Honestly, these people are the real ones who are destroying Christianity in America, not the secular boogeyman they all point to (usually the ACLU or some other scapegoat.) And it breaks my heart because not all Christians are as judgmental as they are, and the stereotypes they bring upon American Christians are pushing so many people in this country away from having an individual relationship with God.

    I do like the term “socially biblical”; never thought of it before. But it makes a ton of sense. I’d say let’s try it out.

    Anyway, my two cents. Thank you for letting me vent. And thanks for creating this blog and the Christian Libertarian Facebook page. It’s just good to know I am not the only God-fearing, libertarian twenty-something male out there. God bless you, Norm.

    Sincerely,

    Dan Noe

  • CH

    I think your term is a good one, Norm. As the leaders in our nation (note I did not call them “our” leaders!) move further and further away from any semblance of Christianity, we need a new term. Thanks.

  • Chris

    Agree, Dan. The ‘social conservative’ movement is doing a great harm to the church in America, destroying our social currency not only at home, but abroad as well.

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  • http://powerandcontrol.blogspot.com/ M. Simon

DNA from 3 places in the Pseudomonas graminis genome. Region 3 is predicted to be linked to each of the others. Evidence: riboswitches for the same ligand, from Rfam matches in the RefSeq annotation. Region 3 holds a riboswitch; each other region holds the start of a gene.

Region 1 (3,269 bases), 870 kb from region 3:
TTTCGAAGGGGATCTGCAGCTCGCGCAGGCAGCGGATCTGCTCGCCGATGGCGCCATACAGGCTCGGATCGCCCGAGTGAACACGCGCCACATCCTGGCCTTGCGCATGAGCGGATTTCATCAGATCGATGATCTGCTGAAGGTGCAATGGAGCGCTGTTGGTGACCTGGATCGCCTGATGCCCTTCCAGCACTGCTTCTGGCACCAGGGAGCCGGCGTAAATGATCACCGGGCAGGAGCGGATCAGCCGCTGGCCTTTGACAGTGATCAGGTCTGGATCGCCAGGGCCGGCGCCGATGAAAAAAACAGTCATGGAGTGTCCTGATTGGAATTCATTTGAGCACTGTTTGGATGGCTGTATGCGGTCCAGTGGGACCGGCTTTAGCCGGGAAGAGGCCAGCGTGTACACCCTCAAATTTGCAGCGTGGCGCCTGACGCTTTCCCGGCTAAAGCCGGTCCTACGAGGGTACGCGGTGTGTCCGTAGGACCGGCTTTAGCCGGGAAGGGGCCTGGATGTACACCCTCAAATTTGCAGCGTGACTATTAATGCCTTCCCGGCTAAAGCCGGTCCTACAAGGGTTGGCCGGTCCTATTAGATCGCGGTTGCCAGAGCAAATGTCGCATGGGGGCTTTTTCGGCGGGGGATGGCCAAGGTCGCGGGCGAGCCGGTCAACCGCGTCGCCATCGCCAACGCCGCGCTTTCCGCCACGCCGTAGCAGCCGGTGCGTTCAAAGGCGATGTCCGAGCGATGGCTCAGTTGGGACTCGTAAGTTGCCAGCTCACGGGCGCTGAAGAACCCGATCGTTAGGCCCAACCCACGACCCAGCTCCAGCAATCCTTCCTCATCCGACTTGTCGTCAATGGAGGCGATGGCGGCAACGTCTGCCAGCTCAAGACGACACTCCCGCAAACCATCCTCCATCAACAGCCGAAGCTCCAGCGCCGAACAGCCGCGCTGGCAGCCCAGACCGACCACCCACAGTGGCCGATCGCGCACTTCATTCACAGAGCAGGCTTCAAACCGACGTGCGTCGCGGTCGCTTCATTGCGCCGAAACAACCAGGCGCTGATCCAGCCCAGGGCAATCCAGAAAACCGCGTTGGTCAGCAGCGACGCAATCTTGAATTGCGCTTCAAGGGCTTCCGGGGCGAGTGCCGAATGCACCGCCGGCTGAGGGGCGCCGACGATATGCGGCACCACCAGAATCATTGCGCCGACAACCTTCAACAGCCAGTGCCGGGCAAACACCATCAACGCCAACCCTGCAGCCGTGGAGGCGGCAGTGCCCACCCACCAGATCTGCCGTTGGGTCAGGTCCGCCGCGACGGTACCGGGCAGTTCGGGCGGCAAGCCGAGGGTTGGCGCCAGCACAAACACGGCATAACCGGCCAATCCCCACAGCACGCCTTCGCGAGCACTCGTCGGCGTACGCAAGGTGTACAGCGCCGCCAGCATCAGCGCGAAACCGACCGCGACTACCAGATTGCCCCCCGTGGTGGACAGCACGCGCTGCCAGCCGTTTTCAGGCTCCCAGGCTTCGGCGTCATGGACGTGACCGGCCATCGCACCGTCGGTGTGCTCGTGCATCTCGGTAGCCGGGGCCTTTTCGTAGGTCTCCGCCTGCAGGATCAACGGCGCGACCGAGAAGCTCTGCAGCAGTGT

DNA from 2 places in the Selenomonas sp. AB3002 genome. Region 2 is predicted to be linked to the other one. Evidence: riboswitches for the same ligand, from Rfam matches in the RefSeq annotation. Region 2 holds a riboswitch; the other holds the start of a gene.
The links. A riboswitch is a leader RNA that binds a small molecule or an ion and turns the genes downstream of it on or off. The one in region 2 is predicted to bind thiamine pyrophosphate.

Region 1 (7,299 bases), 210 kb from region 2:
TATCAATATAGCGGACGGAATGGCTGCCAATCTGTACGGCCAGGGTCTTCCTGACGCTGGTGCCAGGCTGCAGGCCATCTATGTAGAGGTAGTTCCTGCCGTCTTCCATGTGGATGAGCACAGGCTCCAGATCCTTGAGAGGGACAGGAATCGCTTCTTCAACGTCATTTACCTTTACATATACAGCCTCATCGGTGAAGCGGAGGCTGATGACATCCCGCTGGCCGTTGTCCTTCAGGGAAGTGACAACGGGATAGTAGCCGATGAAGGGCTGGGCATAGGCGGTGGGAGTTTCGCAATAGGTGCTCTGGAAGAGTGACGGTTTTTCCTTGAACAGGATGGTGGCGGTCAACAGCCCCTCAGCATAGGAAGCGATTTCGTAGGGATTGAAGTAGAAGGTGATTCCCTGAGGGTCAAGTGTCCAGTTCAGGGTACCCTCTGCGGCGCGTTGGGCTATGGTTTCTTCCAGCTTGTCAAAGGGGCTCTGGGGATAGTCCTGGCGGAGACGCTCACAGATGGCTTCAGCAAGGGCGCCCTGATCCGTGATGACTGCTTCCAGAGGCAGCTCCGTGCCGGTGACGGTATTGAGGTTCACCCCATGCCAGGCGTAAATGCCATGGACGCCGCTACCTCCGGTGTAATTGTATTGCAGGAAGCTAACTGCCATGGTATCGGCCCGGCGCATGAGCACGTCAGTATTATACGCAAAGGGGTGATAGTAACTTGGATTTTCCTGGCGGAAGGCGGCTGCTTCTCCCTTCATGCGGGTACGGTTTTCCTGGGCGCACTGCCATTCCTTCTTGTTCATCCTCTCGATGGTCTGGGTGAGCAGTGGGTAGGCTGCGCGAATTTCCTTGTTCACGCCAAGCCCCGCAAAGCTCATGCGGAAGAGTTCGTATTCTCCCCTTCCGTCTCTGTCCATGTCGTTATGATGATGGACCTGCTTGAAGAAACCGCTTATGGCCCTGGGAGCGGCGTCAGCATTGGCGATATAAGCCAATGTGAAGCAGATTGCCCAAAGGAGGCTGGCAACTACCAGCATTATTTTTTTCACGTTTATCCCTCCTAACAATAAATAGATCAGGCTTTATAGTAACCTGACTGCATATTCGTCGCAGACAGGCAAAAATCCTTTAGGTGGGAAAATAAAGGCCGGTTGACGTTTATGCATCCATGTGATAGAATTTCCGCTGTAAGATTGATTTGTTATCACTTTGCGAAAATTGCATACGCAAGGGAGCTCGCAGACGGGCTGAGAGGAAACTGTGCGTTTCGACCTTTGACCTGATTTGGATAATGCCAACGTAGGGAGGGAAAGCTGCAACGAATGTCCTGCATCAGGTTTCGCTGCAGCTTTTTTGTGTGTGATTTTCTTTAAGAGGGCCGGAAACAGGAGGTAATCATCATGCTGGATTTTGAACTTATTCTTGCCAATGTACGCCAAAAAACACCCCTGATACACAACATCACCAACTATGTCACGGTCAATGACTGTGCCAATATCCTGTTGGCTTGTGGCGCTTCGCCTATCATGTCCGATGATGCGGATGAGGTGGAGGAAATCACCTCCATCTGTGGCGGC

The cons never got “Let he who is without sin cast the first stone.”

  • http://www.facebook.com/profile.php?id=1055136897 Christopher Bevis

    Another good article, Norm. I think the term “Socially Biblical” is a distinctive and constructive starting point for a new contribution to the tired social liberal/conservative tug-of-war, in which each side seeks to talk up the other’s influence and portray itself as the virtuous, persecuted minority.

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  • Bram

    YES! I am a Christian and I simply cannot stand the “Christian Conservatives”. They are usually neither.

  • http://www.makemenfree.tumblr.com/ makemenfree

    I’m very sorry to hear about Dinesh D’Souza. I have appreciated his defense of Christianity in the face of attacks from the “New Atheism.” This will definitely hurt his ability to meet atheists on their own ground.
    As to being “socially Biblical,” I was just reading Gary North’s commentary on Exodus last night (vol 6) where he discusses victim’s rights and punishment. His conclusion was that the victim set the penalty – in the case of adultery the maximum penalty is execution. Are you ready for the state to enforce execution on adulterers, assuming the victim (in this case Dinesh’s wife) demands it? That’s what would be “socially Biblical.”

  • http://libertarianchristians.com Norman Horn

    Such was the civil law set up for the people of Israel, and although it provides some important principles I do not think it follows that we should have the State enforce it. So no, I wouldn’t be ready to endorse state enforcement, but I don’t really think that state enforcement is either required nor moral under the heading of “socially biblical.”

    Also, I am a bit hesitant to proffer the term “socially biblical” because it would be ripe for misinterpretation from the outset — at least from my point of view. Invariably some people I know would immediately say, “Oh so you want to put gay people and pot smokers in prison, eh?” No, not at all. Christians should not revere or take that kind of power.